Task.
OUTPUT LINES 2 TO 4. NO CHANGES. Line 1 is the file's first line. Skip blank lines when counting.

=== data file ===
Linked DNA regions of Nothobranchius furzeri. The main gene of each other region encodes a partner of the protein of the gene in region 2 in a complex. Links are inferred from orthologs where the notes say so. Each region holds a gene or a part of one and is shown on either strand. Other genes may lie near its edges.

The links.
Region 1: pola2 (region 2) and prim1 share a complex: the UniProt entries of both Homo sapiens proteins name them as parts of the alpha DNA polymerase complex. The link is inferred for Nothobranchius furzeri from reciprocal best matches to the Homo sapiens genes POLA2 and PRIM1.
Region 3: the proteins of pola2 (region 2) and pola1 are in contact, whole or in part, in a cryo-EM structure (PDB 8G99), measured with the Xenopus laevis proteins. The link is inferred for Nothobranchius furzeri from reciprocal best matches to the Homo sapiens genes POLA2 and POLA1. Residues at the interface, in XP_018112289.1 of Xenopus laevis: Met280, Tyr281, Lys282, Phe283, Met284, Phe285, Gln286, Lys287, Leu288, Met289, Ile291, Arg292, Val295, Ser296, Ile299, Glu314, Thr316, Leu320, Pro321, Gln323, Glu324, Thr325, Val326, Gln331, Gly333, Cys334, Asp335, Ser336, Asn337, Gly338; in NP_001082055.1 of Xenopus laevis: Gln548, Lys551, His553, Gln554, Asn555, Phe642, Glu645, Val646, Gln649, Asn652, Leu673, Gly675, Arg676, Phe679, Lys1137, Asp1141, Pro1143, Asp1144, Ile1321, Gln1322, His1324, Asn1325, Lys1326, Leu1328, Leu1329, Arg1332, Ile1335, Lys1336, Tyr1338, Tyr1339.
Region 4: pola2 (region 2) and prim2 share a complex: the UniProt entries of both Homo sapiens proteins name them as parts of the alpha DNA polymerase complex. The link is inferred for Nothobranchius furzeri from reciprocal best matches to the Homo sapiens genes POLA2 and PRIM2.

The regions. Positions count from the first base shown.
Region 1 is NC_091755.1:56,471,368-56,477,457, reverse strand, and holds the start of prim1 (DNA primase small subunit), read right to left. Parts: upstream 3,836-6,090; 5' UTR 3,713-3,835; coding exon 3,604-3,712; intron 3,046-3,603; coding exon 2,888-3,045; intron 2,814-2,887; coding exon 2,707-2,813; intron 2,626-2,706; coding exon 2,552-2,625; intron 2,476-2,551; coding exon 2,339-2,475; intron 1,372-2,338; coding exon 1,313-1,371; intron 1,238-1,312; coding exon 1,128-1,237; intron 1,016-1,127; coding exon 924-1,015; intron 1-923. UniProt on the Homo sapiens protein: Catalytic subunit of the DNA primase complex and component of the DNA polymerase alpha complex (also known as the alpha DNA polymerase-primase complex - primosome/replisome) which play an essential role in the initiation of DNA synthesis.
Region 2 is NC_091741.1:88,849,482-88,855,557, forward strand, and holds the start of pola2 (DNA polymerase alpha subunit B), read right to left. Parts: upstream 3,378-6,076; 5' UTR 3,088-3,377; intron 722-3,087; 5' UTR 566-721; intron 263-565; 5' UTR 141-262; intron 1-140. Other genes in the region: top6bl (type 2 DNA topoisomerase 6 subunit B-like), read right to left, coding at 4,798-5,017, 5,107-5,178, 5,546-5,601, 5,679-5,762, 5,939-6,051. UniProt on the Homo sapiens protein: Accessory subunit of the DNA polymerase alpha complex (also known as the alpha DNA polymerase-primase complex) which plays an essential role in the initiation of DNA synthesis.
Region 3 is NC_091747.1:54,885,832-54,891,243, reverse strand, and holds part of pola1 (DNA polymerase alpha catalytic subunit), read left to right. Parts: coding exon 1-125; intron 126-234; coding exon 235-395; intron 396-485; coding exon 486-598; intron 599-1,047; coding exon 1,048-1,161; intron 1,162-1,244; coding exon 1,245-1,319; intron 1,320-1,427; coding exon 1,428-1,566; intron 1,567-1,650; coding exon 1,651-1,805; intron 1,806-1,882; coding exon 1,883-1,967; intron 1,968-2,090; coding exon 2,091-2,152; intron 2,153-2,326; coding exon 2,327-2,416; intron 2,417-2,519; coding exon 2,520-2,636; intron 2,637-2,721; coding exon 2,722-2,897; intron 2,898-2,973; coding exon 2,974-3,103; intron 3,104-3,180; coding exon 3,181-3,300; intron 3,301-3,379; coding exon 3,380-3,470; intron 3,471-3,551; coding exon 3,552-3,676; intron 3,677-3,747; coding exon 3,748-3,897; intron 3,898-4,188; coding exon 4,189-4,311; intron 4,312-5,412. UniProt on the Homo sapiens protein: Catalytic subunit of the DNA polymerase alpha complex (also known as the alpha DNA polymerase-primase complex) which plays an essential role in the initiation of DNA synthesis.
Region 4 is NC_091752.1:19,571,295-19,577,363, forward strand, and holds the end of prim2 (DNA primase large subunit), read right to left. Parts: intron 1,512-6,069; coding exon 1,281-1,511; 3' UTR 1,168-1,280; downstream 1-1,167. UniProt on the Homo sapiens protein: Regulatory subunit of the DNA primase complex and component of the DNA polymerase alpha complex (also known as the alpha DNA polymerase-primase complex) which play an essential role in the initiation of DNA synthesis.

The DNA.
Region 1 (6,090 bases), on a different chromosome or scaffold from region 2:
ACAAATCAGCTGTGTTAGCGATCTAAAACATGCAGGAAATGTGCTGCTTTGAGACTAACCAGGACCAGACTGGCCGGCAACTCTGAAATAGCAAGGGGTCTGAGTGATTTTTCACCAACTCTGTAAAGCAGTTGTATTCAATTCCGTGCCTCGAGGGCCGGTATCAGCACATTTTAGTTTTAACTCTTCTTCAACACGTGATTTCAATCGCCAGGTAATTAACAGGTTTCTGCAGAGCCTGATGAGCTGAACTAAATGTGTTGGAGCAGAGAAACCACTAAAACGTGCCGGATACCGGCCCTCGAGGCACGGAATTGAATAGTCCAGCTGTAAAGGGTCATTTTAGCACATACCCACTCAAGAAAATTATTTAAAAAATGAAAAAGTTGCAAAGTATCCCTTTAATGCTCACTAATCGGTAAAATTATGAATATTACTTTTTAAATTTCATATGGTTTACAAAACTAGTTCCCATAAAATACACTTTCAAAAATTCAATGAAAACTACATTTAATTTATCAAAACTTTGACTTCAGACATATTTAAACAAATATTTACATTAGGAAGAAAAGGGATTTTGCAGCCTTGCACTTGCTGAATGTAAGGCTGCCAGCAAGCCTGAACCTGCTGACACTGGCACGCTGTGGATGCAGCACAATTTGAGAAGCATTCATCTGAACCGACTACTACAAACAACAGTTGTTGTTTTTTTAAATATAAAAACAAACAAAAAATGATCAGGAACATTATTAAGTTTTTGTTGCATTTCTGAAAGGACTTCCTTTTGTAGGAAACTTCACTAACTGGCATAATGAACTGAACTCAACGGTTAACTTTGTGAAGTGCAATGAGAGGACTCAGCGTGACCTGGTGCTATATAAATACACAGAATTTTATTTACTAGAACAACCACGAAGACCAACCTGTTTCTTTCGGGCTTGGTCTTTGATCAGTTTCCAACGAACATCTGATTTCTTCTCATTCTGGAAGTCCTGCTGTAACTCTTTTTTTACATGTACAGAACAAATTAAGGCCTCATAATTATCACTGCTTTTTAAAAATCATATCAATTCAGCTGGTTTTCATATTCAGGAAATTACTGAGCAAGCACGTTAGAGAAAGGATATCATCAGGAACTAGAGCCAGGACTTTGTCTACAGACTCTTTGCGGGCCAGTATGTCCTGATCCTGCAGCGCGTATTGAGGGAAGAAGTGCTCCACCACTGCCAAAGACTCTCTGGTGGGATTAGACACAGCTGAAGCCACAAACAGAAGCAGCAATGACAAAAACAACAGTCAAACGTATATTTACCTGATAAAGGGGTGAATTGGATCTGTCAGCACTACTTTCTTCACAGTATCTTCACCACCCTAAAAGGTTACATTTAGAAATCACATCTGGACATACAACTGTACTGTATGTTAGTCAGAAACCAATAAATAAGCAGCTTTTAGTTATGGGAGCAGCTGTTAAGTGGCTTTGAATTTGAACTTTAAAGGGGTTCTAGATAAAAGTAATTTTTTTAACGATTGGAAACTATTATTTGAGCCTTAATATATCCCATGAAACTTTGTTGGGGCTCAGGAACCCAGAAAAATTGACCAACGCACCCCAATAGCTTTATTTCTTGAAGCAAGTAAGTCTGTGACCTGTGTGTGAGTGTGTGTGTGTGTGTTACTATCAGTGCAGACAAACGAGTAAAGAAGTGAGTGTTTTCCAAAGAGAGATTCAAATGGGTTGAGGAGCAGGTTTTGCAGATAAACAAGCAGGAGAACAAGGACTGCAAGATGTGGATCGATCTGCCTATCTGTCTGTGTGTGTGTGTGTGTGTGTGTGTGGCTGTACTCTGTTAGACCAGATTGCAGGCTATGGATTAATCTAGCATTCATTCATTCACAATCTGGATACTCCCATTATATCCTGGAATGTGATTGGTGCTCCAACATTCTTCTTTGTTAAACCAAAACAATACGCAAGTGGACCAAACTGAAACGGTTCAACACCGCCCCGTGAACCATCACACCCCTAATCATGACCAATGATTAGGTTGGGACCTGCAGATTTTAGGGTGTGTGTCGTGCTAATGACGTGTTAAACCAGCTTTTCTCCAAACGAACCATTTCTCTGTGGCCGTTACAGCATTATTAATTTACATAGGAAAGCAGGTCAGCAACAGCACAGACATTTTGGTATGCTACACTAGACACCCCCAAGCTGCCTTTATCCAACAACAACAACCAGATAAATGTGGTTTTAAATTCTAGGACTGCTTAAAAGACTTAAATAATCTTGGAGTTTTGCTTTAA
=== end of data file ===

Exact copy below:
The links.
Region 1: pola2 (region 2) and prim1 share a complex: the UniProt entries of both Homo sapiens proteins name them as parts of the alpha DNA polymerase complex. The link is inferred for Nothobranchius furzeri from reciprocal best matches to the Homo sapiens genes POLA2 and PRIM1.
Region 3: the proteins of pola2 (region 2) and pola1 are in contact, whole or in part, in a cryo-EM structure (PDB 8G99), measured with the Xenopus laevis proteins. The link is inferred for Nothobranchius furzeri from reciprocal best matches to the Homo sapiens genes POLA2 and POLA1. Residues at the interface, in XP_018112289.1 of Xenopus laevis: Met280, Tyr281, Lys282, Phe283, Met284, Phe285, Gln286, Lys287, Leu288, Met289, Ile291, Arg292, Val295, Ser296, Ile299, Glu314, Thr316, Leu320, Pro321, Gln323, Glu324, Thr325, Val326, Gln331, Gly333, Cys334, Asp335, Ser336, Asn337, Gly338; in NP_001082055.1 of Xenopus laevis: Gln548, Lys551, His553, Gln554, Asn555, Phe642, Glu645, Val646, Gln649, Asn652, Leu673, Gly675, Arg676, Phe679, Lys1137, Asp1141, Pro1143, Asp1144, Ile1321, Gln1322, His1324, Asn1325, Lys1326, Leu1328, Leu1329, Arg1332, Ile1335, Lys1336, Tyr1338, Tyr1339.